I have spent many an hour experiencing the unique work of sculptor Ursula von Rydingsvard, walking around her dazzling large-scale wood sculptures at Galerie Lelong and art fairs, outside the Barclays Center, and in Madison Square Park. But it wasn’t until watching Daniel Traub’s hourlong documentary, Ursula von Rydingsvard: Into Her Own — which opens virtually May 29 on Film Forum’s website — that I have come to understand and appreciate her work that much more.
“She is using her own experiences to think about how abstract forms can be evocative and representative of what the human condition is,” arts writer Patricia C. Phillips says in the film. “It’s indisputable that there’s something about Ursula’s process that makes the work incredibly distinctive. And just continuing to pursue that with more and more depth and persistence over the years, it reveals some answers but always this feeling that there is also something being withheld.”
Von Rydingsvard was born in Germany in 1942 to a Polish mother and a severely abusive Ukrainian father; the large family lived in a displaced persons camp after the war, mired in poverty, struggling to survive in makeshift homes where everything was made from wood. “It was just the board between me and the outside world, and I recall my body being right next to the wall, and I could smell, I could feel,” von Rydingsvard remembers about the camp. “And there was a huge difference between what happened within this wooden structure and what happened outside of it, so that there was a kind of safety the wood gave me.”
The family immigrated to a blue-collar town in Connecticut in 1951, where she learned little about art and suffered severe emotional and physical abuse at the hands of her father. She married, moved to California, and had a daughter, Ursie, but left her abusive husband with help from her brother Staś Karoliszyn and moved to SoHo in 1975, determined to become an artist. “Going to New York City woke me up in a way that was jarring and marvelous,” she says. She eventually adopted a labor-intensive process of marking, cutting, and stacking cedar two-by-fours into masterful sculptures with a dedicated team of holders, runners, cutters, and fabricators, forming their own family; they even eat lunch together every day. Traub, who directed, produced, and photographed the film, speaks with such studio personnel as Ted Springer, Vivian Chiu, Morgan Daly, and Sean Weeks-Earp while showing the detailed, grueling yet clearly satisfying work they perform.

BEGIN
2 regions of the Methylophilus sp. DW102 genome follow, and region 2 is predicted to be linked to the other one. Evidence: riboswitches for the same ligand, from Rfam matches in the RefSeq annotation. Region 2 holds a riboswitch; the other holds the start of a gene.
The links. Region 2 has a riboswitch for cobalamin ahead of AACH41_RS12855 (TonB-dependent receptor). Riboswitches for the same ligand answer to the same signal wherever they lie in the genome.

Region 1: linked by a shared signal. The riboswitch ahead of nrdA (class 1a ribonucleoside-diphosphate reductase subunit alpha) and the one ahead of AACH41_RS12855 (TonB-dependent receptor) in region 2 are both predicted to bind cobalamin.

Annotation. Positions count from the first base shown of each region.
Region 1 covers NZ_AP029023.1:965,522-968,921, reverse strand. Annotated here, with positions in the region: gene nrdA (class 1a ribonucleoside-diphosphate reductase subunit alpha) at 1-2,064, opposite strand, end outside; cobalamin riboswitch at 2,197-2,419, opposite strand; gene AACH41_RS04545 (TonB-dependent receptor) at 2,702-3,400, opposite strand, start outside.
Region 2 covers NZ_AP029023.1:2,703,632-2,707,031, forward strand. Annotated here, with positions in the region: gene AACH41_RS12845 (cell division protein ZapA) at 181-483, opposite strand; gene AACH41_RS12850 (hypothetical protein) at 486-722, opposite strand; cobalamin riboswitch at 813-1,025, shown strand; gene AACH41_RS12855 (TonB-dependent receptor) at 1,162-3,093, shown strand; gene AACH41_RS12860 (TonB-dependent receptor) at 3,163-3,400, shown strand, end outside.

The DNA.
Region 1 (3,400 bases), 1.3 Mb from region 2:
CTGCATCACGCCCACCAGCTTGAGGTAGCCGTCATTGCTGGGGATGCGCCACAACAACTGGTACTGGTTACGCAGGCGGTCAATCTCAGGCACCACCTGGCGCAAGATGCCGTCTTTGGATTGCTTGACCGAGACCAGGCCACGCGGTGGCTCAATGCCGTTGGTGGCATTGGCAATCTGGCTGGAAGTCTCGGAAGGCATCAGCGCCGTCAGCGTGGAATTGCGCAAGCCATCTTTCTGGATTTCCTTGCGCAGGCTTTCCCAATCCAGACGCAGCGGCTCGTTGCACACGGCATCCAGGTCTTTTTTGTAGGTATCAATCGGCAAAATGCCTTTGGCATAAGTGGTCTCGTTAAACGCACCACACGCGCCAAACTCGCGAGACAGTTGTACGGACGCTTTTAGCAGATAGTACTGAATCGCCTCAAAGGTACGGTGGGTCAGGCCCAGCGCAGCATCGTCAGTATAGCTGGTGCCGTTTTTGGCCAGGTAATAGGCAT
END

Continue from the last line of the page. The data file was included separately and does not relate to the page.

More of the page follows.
“Her process is almost medieval,” says Mary Sabbatino, owner of Galerie Lelong, von Rydingsvard’s longtime New York gallery. Traub traces von Rydingsvard’s career from St. Martin’s Dream in Battery Park and Song of a Saint (St. Eulalia) in Buffalo, both from 1980, through a recent Princeton University outdoor commission for which she would be using copper for the first time. She had seen Traub’s short film Xu Bing: Phoenix and so invited Traub to document her 2015 Venice Bienale installation, Giardino Della Marinaressa. That became a short film, and they then decided to collaborate again, documenting the making of the Princeton commission, which led to Into Her Own.
Such friends and colleagues as artists Elka Krajewska, Sarah Sze, and Judy Pfaff, patrons Agnes Gund and Lore Harp McGovern, and Whitney Museum director Adam Weinberg dig deep into von Rydingsvard’s almost proprietary use of materials, her distinction as a rare woman artist creating monumental sculpture, and the concept of time in her oeuvre. Touch is also key, from the many assistants who handle the wood, bronze, and copper in the construction of the work to the people who approach and feel the final product, something she encourages. There’s a wonderful scene in which von Rydingsvard speaks with her beloved second husband, Nobel Prize winner Paul Greengard, discussing nature, beauty, and her Polish heritage. Her daughter tells stories of growing up surrounded by her mother’s process and art, and Von Rydingsvard and Karoliszyn share intimate, frightening details of their father’s abuse as she explains how she was able to turn that pain around to figure out who she was and what she wanted out of life. “I knew I needed to do my work to live,” she says.
I can’t wait until I get outside and see von Rydingsvard’s work again, in person, with this newfound knowledge and understanding of an extraordinary artist. In the meantime, I’ve already watched the documentary twice, inspired by her continuing story.
Traub, a New York-based photographer who codirected the 2014 film The Barefoot Artist (about his mother, artist, activist, and teacher Lily Yeh), and von Rydingsvard will take part in a free, live Q&A with moderator Molly Donovan of the National Gallery of Art on May 31 at 5:00, hosted by Film Forum.